Domestic Abuse and Isolation in Relationships

Those that know the story from my memoir Beyond the Tears: A True Survivor’s Story, have read that I was vulnerable, easily manipulated, trained to be without opinion, and living in the shadow of my father’s violence and subsequent suicide. When I was 18, I met a man 18 years older than me who had threatened to kill himself if I refused to marry him.
Not long after the marriage ceremony to my new husband, Todd, he wanted to buy land in Chandler, Arizona. He said we could get rich quick on the land while living cheap in a trailer. I was only twenty-one, and I objected to moving out of Tempe, away from my Arizona State University campus friends. Todd threw fits, until it seemed easier to comply with his wishes than to confront his temper. So we moved deep into the desert, past the dairy farm and the rodeo arena, where the alfalfa fields were newly zoned for mobile homes.
It was too far to commute to classes, so I withdrew. My best friends from campus, Scott and Cathy, telephoned to say they wanted to visit. I made excuses: “It’s not a good day. Todd worked later than usual last night. He’s still sleeping.” “It’s not a good time. I have to go to the doctor.” “It’s not a good year. I am very, very busy.” I was not avoiding seeing them; I was avoiding them seeing me.
A year went by. I did not return to college. I had not seen my friends. One afternoon Cathy called and insisted on visiting. Despite my excuses, they were not about to let a desert monsoon keep them away. Scott and Cathy pulled up while a dust storm was developing. As I stood outside, hollering “hello” above the noise of the rattling aluminum awning, a gust of wind literally blew me down.
“Lynn, you’re as thin as a reed!” The wind flipped my shorts like a sail, revealing the bruises on my thigh. 

Scott asked, “Are you all right?”

“I’m all right,” I lied.

We made small talk while watching dust devils that looked like tiny tornadoes flitting across the terra firma. Cathy and Scott were saying goodbye. “We’re moving to Utah. We’ll write.” As Cathy moved toward me, I stepped back, resisting her outstretched arms because my body experienced pain with an embrace. Todd had swatted me often enough that my body no longer recognized the difference between a hard hit and a warm hug. I had lost contact with my friends; I could not confide in them. There was nothing left to say.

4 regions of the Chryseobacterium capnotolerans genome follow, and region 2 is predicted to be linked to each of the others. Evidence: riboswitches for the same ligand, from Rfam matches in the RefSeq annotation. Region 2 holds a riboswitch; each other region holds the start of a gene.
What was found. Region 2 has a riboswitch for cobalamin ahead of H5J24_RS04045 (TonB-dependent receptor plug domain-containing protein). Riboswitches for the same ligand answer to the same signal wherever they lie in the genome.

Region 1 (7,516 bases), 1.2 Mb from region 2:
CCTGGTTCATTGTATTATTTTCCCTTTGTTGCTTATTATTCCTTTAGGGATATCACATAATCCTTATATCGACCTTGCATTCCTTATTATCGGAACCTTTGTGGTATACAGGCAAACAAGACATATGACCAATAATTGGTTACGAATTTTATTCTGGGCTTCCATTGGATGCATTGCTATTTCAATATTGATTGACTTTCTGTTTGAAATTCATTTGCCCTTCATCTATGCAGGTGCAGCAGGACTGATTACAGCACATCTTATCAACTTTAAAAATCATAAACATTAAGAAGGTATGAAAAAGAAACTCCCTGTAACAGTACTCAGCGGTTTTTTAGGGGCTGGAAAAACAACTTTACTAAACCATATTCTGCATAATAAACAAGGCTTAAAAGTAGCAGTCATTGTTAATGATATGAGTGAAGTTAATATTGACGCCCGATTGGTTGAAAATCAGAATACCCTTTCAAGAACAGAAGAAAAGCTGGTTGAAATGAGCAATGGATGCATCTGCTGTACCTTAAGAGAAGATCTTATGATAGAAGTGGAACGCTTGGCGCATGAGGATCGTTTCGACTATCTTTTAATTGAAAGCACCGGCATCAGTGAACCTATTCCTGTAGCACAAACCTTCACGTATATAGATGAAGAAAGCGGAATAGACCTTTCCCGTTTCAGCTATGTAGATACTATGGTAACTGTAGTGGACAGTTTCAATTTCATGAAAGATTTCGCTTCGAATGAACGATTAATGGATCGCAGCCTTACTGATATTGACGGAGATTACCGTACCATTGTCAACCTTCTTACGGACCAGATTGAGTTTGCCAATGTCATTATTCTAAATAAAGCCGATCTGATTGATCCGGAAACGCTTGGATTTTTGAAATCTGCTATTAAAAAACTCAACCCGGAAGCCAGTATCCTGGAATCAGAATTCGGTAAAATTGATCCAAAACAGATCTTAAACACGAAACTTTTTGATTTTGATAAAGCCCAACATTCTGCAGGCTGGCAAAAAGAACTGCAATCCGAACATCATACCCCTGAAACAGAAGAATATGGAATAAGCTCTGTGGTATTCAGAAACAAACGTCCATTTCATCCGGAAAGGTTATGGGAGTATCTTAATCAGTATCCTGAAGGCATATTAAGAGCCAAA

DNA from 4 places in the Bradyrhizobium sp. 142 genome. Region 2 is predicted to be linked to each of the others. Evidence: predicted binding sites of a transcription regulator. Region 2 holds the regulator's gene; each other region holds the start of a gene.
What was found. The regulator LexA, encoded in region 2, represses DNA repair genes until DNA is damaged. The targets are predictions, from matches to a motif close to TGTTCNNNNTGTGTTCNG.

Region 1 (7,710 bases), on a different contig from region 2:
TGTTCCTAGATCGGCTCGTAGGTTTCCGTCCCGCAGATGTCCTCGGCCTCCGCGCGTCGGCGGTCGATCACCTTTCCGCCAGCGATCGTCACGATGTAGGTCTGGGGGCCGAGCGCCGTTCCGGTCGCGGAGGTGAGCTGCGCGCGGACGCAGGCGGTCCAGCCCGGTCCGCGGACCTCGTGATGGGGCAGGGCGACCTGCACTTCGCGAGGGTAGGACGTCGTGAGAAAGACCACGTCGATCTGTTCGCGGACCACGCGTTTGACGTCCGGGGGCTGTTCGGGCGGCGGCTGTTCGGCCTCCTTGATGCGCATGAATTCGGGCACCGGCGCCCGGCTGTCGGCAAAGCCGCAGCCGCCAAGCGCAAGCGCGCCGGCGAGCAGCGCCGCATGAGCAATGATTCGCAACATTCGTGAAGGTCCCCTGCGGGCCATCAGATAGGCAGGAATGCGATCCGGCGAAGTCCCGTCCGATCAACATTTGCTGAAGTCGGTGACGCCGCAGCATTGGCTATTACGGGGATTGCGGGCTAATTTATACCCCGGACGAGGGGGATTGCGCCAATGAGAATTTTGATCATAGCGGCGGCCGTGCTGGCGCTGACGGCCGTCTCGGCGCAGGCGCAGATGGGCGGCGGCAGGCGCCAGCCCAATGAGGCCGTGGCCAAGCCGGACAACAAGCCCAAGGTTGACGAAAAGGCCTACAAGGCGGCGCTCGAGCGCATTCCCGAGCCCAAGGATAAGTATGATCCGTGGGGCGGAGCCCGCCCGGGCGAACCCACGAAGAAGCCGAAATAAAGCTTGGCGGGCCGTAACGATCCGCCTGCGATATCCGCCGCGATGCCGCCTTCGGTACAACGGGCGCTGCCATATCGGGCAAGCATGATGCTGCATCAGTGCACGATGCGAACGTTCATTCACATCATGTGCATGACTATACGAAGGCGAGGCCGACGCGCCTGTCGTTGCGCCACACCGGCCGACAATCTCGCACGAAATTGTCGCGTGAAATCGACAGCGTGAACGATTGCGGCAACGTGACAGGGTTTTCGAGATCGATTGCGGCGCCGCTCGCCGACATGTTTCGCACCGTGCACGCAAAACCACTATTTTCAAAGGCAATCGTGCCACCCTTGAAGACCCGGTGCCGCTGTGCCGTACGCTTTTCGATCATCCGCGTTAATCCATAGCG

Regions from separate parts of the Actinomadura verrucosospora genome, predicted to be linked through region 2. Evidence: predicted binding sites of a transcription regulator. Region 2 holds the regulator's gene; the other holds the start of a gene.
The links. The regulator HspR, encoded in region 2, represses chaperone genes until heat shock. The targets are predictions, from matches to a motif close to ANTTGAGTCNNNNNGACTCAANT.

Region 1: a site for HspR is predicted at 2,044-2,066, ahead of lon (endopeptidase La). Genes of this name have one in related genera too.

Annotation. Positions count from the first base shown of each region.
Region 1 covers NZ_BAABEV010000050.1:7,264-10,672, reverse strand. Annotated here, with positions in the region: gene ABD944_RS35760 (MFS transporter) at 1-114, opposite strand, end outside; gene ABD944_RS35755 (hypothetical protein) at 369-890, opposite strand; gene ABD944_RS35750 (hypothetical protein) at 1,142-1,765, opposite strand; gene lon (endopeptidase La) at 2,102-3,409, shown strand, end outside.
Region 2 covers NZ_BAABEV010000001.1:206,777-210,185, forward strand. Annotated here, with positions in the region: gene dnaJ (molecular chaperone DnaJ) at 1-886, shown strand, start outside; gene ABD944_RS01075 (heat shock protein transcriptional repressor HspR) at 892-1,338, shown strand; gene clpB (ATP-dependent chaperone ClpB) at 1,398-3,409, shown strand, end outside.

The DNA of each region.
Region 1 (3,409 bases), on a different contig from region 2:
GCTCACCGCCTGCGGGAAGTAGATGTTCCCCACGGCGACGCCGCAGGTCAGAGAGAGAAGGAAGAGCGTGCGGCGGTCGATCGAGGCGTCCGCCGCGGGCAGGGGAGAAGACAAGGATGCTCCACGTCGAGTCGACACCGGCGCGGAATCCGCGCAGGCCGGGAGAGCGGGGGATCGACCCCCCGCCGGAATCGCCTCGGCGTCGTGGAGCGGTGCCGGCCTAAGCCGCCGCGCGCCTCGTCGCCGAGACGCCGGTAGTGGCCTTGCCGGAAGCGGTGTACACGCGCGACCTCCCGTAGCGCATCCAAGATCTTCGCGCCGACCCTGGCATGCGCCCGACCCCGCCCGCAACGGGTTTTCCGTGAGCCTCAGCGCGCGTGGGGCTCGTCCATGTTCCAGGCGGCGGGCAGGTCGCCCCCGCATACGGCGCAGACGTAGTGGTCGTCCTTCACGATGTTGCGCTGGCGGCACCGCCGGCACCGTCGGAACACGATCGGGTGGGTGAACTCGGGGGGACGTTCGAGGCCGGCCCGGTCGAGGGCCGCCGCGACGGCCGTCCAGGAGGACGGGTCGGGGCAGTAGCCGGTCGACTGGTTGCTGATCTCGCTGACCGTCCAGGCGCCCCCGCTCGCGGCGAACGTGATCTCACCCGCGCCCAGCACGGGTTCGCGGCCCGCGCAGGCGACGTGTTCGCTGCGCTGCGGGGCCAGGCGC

“Lynn, you take care of yourself, okay?”

“Yeah, sure.” I was sure that another friendship bit the dust.

I’d already been isolated from support systems when I married him, and that made it easier for him to marry me. The point of this article is isolation by the abuser in a relationship or as the relationship is developing so he can assert and sustain control. You might consider this theme as you are dating again in mid-life, or when your children are dating.
The isolation may seem benign at first: He may make snide remarks about her family, but say he was only joking. In second, third marriages, when a potential abuser wants to possess her, he may deride her children from a previous marriage. The isolation escalates when he suggests or insists that she work from home, or not at all. She loses contact with her co-workers. He may initiate arguments with her choice of religion; no faith pleases him, and he refuses to let her worship at church without him. She becomes completely dependent on him for a world view. His perspective infiltrates her perspective until her opinion of herself is diminished to reflect only his opinion; his reality becomes her reality. He lets her know she is useless, helpless, worthless, and nothing without him. She loses her self to him, her insight, intuition, and instinct. He owns her. Soon, the victim is asking, “Who am I? How did this happen?”
If you are dating again, or if you have a daughter, niece or friend on the dating scene, these are just a few of the signs of isolation to be wary of:
  • She rarely goes out without her partner
  • He unilaterally controls every aspect of a date
  • She is restricted from seeing family and friends
  • He controls who they see, when, where, and for how long
Showing support for someone you suspect might be manipulated into isolation by an abuser may even save a life. Use your knowledge as power, and you don’t want anyone to take your power from you! No amount of false romance is worth losing your authentic self. Maintain your support systems in church, with friends, groups, and activities. They may save your life!